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Where are the lightweight backpackers? Not on the JMT...
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Greg F
(GregF) - F

Locale: Canadian Rockies
Thoughtful Choice on 08/28/2012 11:48:32 MDT Print View

I don't like to see suffering on the trail that wasn't chosen. I think there is a big difference between people on make a choice to carry extra things because they have decided that it is worth the wait and people who just pack without much thought to the effect of carrying the weight.

I think the biggest UL trait that can be applied to other types of backpacking is thoughtful evalution of your gear and the purpose of your hike and taking what you need to accomplish that purpose. I don't really care if a person is heavy or light but if they havent gone through that process and look like they are suffering I find it sad.

michael levi
(M.L) - F

Locale: W-Never Eat Soggy (W)affles
To each his own on 08/28/2012 16:24:33 MDT Print View

A wise man once said if something's worth doing, it worth doing right.

I went hiking a few days ago with this kid whos sleeping bag was bigger and heavier than my whole wet pack. He had it tied loosely to the bottom of his pack and I must say he did not look like he enjoyed the hiking, but I'm sure he slept well.

Dave Ploessel
(mailesdad) - F
Not sure you're giving people enough credit on 08/29/2012 16:50:43 MDT Print View

"In my time on the trail, I've only met a handful of people who fit this description. And each & everyone of them was a 20-something researcher/trailhand who had been selected for his physical strength/stamina in order to carry measurement devices & tools. To equate those with the rest of the population is a bit of a stretch."

oh come on now. I'm a heck of a long way past my twenties, so are the majority of the people i hike with, and not a one of us have been "selected for our abilities as pack animals" and they all are perfectly capable of carrying heavy loads without it being an excercise in misery and self abuse.

you are perfectly illustrating the attitude i was referring to in my previous post about how ul'ers are somehow convinced that carrying a 50# pack 25 miles is some hurculean feat that can only comfortably be done be done by "a professional athlete".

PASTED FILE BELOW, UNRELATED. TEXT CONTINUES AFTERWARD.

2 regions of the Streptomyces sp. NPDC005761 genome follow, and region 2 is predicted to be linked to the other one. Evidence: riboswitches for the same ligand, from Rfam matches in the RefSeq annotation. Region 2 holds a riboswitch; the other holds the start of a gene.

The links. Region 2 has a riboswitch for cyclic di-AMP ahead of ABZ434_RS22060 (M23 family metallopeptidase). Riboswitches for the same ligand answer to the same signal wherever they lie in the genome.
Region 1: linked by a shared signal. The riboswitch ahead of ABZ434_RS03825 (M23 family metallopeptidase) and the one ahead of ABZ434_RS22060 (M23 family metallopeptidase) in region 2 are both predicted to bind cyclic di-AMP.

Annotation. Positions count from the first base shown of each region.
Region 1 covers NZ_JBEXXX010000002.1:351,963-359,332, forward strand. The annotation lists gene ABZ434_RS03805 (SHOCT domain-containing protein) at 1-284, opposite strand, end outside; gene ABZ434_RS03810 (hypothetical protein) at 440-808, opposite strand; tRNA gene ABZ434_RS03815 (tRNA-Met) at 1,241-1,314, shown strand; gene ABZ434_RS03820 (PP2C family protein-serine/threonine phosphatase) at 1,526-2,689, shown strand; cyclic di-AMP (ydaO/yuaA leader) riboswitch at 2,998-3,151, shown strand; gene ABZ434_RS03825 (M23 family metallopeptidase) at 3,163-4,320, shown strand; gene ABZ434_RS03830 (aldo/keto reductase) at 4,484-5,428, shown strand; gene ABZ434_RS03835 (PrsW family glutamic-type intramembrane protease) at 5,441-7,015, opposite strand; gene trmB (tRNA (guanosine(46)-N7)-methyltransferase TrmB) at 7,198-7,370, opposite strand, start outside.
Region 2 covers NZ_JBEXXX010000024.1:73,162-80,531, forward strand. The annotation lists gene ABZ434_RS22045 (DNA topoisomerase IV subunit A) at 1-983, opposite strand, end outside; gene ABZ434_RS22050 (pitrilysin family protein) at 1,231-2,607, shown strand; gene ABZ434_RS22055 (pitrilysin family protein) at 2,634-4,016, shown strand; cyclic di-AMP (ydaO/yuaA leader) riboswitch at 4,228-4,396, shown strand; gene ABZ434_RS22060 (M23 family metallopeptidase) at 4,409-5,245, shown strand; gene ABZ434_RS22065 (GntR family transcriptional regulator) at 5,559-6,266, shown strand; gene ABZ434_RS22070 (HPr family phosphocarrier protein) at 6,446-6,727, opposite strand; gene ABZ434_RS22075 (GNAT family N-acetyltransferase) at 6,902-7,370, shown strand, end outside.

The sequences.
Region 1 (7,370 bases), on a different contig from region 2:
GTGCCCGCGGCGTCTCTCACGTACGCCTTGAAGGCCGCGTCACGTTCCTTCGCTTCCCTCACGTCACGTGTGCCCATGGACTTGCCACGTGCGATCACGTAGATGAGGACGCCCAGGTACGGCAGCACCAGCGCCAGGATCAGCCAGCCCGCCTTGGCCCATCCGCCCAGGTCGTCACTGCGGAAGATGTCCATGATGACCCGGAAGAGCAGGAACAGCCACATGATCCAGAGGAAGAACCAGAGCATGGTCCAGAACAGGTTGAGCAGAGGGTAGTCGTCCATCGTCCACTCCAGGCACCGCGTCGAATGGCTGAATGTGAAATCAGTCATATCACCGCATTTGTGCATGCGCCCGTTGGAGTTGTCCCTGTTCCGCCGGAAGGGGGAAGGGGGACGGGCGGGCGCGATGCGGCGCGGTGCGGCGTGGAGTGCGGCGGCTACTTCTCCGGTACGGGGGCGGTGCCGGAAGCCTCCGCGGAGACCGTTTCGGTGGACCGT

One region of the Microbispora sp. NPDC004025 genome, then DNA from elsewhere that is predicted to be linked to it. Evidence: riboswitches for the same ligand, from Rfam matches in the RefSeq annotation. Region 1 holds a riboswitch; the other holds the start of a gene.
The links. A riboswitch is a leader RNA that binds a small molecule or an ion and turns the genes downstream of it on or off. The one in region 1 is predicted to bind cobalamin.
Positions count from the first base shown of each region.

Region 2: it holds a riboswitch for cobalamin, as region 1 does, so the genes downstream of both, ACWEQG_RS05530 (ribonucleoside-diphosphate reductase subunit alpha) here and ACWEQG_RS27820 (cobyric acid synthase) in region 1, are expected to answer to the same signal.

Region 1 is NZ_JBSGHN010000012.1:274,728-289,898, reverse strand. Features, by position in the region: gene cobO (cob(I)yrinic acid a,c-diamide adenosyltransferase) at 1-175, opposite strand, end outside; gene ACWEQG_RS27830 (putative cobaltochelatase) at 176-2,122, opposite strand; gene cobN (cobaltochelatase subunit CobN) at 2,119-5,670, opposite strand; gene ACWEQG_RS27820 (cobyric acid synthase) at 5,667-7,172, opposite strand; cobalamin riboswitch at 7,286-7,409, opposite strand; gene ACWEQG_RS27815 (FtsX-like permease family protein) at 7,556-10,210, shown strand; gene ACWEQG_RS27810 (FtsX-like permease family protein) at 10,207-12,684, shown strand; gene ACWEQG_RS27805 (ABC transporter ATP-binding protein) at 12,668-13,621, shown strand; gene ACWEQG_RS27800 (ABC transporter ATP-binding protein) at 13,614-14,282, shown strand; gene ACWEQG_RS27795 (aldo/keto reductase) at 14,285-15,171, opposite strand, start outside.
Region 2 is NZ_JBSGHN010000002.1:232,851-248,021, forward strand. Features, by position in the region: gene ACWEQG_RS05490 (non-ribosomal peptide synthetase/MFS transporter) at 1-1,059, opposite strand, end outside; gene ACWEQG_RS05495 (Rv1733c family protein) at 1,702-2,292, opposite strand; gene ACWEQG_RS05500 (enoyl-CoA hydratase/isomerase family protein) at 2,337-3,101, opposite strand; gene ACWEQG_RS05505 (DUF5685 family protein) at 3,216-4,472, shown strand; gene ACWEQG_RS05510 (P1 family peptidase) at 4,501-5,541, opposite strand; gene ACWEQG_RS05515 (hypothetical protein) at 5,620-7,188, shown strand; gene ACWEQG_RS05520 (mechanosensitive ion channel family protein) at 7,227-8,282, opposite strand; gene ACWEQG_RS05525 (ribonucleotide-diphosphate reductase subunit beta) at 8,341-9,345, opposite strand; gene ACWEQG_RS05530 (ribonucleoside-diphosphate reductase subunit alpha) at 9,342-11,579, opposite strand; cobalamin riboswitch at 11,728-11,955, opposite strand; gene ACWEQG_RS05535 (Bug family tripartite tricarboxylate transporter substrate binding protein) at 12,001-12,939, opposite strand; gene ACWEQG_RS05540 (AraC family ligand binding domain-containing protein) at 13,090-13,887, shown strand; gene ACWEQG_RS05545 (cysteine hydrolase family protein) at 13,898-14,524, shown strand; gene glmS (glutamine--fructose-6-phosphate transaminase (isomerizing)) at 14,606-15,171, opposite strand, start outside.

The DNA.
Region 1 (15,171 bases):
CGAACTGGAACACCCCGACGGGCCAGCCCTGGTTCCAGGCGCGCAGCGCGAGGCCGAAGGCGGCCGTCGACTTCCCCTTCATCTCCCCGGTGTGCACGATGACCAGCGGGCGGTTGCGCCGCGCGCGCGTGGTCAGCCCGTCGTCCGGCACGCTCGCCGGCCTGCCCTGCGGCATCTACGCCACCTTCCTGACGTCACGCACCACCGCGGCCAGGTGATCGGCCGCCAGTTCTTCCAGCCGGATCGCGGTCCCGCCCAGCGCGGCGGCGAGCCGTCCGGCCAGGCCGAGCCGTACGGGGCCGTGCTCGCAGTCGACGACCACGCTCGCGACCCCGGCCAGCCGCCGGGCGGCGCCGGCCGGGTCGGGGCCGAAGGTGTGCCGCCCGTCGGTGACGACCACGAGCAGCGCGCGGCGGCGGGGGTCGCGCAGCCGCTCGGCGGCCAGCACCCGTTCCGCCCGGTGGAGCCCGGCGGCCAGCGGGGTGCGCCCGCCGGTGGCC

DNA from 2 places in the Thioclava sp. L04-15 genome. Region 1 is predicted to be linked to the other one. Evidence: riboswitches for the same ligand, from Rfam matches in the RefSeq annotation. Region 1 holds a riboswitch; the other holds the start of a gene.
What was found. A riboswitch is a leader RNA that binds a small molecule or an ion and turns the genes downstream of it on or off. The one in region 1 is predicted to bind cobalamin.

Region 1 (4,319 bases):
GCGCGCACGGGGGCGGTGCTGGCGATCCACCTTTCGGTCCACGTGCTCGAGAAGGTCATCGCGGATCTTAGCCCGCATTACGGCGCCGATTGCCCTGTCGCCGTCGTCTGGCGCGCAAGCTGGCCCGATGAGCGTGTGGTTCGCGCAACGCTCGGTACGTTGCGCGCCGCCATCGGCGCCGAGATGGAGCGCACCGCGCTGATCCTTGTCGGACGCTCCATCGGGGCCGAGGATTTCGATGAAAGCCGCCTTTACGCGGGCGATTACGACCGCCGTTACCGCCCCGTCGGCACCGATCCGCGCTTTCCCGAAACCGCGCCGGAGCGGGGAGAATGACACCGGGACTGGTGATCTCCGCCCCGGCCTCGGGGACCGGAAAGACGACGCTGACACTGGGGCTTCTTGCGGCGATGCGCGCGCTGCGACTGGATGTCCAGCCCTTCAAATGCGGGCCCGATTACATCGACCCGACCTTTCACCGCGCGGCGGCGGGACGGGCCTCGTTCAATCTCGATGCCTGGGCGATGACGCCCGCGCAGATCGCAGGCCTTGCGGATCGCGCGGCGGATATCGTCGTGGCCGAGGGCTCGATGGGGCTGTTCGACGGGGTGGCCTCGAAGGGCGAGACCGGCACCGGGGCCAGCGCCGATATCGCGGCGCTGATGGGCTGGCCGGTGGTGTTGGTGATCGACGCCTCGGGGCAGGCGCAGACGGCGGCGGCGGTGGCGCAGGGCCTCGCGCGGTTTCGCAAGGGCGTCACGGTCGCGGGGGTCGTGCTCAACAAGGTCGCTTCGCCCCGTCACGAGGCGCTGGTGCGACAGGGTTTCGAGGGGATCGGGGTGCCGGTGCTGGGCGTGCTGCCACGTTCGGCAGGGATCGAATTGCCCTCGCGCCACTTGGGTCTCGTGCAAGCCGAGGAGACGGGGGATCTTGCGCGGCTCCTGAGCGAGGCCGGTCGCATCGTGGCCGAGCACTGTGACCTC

it's not. plain and simple, it's just not a big deal. really. i promise you. kids can do it. old people can do it. people of all shapes and sizes can do it.

yeah, a lighter pack is nice, it's easier, but it is not the end all be all in what determines if the vast majority enjoy and appreciate the wild.

as was wrtten above: it all comes down to if they are smiling.

Jake D
(JakeDatc) - F

Locale: Bristol,RI
Re: Not sure you're giving people enough credit on 08/29/2012 17:24:12 MDT Print View

Guy over on Whiteblaze said today that after his AT hike it took months for him to stand up straight as he was hunched over from his pack the whole way and a year later he can't walk barefoot as it sends shooting pains through his feet. and said "it comes with the territory"

accepting months of pain AFTER you're done is not a good thing.

Donald Browning
(docdb) - M

Locale: SE USA
I'm both on 08/29/2012 17:37:18 MDT Print View

I really like all the ultralight techniques that I've learned on this forum, and comb the cottage industry websites like many of you do for the lightest, most functional gear. I also have a 9yo daughter that I've been dedicated to introducing to the outdoors, with its flora and fauna. It's been quite an adventure. She's so cute carrying the smallest possible ULA catalyst, "bulging at the seams" with an art tablet and some watercolors to paint what she's seen. I carry the whole load and try to stay within a mile of the trail head so she will have a good time and won't get fatigued. For my solo trips, I really enjoy going great distances with about a 15 pound pack. It's a pleasure and a joy, and I have many of you to thank for your advice and insight in my lightweight quest.............that's my Dr Jekyll, now for Mr Hyde:
I'm also a big-game hunter, prefer Alaska/North Canada, mountains and snow. This type of activity requires STOUT gear, dependable gear, weight-bearing gear. I live in Georgia and am must train for my trips in the wilderness areas of North Georgia to get the mountain training needed with this "heavy-weight gear". The thing is, I'm about to go all ugly on the next stranger on the trail that gives me a smug, judgmental look, with comments like "wow, what's in that pack". I mean EVERY person I passed on my last training mission had this same response. I spent the last trip pondering what it is about humans that produces that response. Why does anyone care? My whole goal on my solo trips is to get away from people with questions or worse yet, advice. There is no peace in the wilderness with a big pack in my experience, unless you are WAY off the trail away from other folks.